Thursday, March 19

Facebook: Freeware Going Nowhere

Well, at least Facebook is consistent. Consistently pissing off its users with design and functionality overhauls again.

The recent changes are no exception. Big ones like rearranging the homepage out of a knee-jerk panic attack to be more like Twitter. And smaller ones like reformatting Fan Pages to look like standard user profiles.

Current users hate it. The mass amounts of new users signing up daily won't even notice. Training your eyes to reuse the site is one thing. Training your brain is another:

This is the user experience equivalent of a product recall letter. Their Head of IA needs to be publicly flogged via webcam.

The Fan Page reformatting actually has me the most worried, since this is where brand marketers have placed their bets. A few months ago Fbook screwed around with the location of widgets, moving them off a user's main profile page and burying them under a subtab. Branded widget impressions/interactions instantly plunged. Now they are taking the same liberties with the branded pages themselves.

Reformatting them to match user profiles has resulted in a loss of uniqueness. They just don't feel special anymore. Worse -- from what I heard -- Fbook didn't even notify the owners (brand managers, ad agencies, interns) until a few days before the pages were scheduled to change. Resulting in mad scrambling to assess them and relearn how to maintain the pages.

In general, Internet change is good. Sites that continue to innovate are the ones that survive and grow. Those that don't lose visitors and money to the pesky start ups with nothing to lose.

Hence the problem with Fbook. They got nuthin' to lose. Not revenue, not users. No matter what changes they make, people are not going to leave. They have too much time and emotion invested in their Fbook doppelganger. And brands/marketers? Hard to complain when you ain't paying a dime.

Fbook is the ultimate Freeware. No one gets charged for using it, not even marketers. Unlike Myspace, who charges wayyyyy to much for a branded "mascot page"; any brand can create a fan page for free. Distribute their widgets on the site for free. Send messages to their 50,000 "fans" for free.

Wikipedia defines Freeware as a free for all free-for-all:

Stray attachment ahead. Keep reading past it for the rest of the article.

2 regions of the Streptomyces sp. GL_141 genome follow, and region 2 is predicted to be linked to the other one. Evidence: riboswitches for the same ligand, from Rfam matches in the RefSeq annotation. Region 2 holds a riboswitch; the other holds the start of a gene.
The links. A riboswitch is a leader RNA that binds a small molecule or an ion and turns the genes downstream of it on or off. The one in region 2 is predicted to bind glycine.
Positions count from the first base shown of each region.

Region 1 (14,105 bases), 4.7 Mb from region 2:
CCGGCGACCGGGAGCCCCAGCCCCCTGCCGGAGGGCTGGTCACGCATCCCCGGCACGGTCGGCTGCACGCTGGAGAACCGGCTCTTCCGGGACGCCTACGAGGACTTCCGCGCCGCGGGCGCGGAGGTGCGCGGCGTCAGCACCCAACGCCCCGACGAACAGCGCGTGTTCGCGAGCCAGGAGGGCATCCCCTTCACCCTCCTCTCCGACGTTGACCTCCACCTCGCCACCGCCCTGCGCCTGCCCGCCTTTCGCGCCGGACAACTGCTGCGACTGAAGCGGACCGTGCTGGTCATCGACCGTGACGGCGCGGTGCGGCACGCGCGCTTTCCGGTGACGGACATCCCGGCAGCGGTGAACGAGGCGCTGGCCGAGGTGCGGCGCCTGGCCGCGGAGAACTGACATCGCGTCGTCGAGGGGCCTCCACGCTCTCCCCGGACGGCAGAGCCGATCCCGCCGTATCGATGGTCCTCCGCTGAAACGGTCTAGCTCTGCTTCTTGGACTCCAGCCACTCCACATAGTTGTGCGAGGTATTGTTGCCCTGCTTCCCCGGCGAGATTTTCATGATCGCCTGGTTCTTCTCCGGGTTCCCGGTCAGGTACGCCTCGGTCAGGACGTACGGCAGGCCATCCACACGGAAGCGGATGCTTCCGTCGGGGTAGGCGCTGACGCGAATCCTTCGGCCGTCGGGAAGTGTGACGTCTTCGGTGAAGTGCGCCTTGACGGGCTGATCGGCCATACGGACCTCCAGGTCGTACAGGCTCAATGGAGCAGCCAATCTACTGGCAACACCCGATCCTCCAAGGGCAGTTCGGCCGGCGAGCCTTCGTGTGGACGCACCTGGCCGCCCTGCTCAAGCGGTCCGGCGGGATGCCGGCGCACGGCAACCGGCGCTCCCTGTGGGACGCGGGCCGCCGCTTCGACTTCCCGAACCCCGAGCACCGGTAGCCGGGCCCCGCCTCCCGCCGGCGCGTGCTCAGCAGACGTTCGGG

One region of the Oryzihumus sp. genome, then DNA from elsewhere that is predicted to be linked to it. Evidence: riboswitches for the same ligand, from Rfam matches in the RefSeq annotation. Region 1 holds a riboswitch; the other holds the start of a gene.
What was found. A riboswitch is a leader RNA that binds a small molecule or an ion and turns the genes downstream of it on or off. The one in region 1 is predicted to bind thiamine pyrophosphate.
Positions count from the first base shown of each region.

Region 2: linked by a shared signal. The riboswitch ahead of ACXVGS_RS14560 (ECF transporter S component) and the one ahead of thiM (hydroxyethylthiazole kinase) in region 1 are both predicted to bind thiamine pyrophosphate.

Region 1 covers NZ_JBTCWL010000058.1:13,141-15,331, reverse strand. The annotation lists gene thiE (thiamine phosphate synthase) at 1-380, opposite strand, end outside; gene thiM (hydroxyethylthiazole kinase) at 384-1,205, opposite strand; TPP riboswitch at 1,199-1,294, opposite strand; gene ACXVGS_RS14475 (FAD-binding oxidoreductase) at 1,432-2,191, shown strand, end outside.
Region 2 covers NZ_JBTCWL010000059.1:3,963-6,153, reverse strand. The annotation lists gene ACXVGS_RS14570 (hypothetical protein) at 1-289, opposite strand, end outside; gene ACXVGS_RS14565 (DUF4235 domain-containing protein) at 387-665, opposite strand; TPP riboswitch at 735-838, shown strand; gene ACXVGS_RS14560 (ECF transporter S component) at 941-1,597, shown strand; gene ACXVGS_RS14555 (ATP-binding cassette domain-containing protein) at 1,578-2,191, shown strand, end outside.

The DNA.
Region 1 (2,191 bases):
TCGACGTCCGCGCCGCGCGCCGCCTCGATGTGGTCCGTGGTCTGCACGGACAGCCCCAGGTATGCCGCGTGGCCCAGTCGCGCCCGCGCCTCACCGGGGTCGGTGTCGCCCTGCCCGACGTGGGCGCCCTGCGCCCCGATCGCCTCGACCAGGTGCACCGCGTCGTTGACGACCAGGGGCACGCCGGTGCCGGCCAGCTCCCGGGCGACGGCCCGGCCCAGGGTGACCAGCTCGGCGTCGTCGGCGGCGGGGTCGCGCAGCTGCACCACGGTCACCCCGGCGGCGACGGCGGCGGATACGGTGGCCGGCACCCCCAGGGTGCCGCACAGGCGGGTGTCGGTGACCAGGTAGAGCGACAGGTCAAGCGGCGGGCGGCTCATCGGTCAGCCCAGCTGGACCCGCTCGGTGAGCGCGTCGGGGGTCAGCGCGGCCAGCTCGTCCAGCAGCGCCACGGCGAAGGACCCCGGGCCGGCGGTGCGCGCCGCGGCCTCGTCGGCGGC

The only criterion for being classified as freeware is that the software must be fully functional for an unlimited time with no cost, monetary or otherwise. The software license may impose restrictions on the type of use including personal use, individual use, non-profit use, non-commercial use, academic use, commercial use or any combination of these.
Screensavers, limited games, basic software applications. Freeware is as old as the WWW.

You download them, use them, and if you don't like them? Screw you, it was free! What more do you want?

Fbook carte blanche to do whatever they want with marketers. It's their site. Don't like it? Go ahead and leave. There isn't a media sales rep sitting in a cube sweating his ass off because you might.

This is their largest weakness -- acting like a freeware distributor. Offering tons of free stuff, hoping to sell a few ads on the side. Not really concerned if you delete the app 15 minutes after downloading it.

They are stuck in a loop of rapid prototypes, see if it sticks to the wall additions, and general controlled chaos. Which is fine if you are a 15 person shop trying to take down the big guys. But when you are the big guy, then you have to start acting like it.

Usability studies on new changes would be a good first start. Listening to marketers, the ones who will eventually support you financially (as soon as you get a rate card put together), is a necessity. At some point we will stop tolerating this 500 lb gorilla baby.

[Thanks to the guys at Colossal Squid for pointing out Fbook's similarity to the software industry]

1 comment:

Anonymous said...

Smart stuff, Stephen. I predict Facebook will go the way of Friendster if they don't start thinking of themselves as less of a software company and more an experience company - with appropriate consideration given to users, vendors, suppliers, marketers, etc.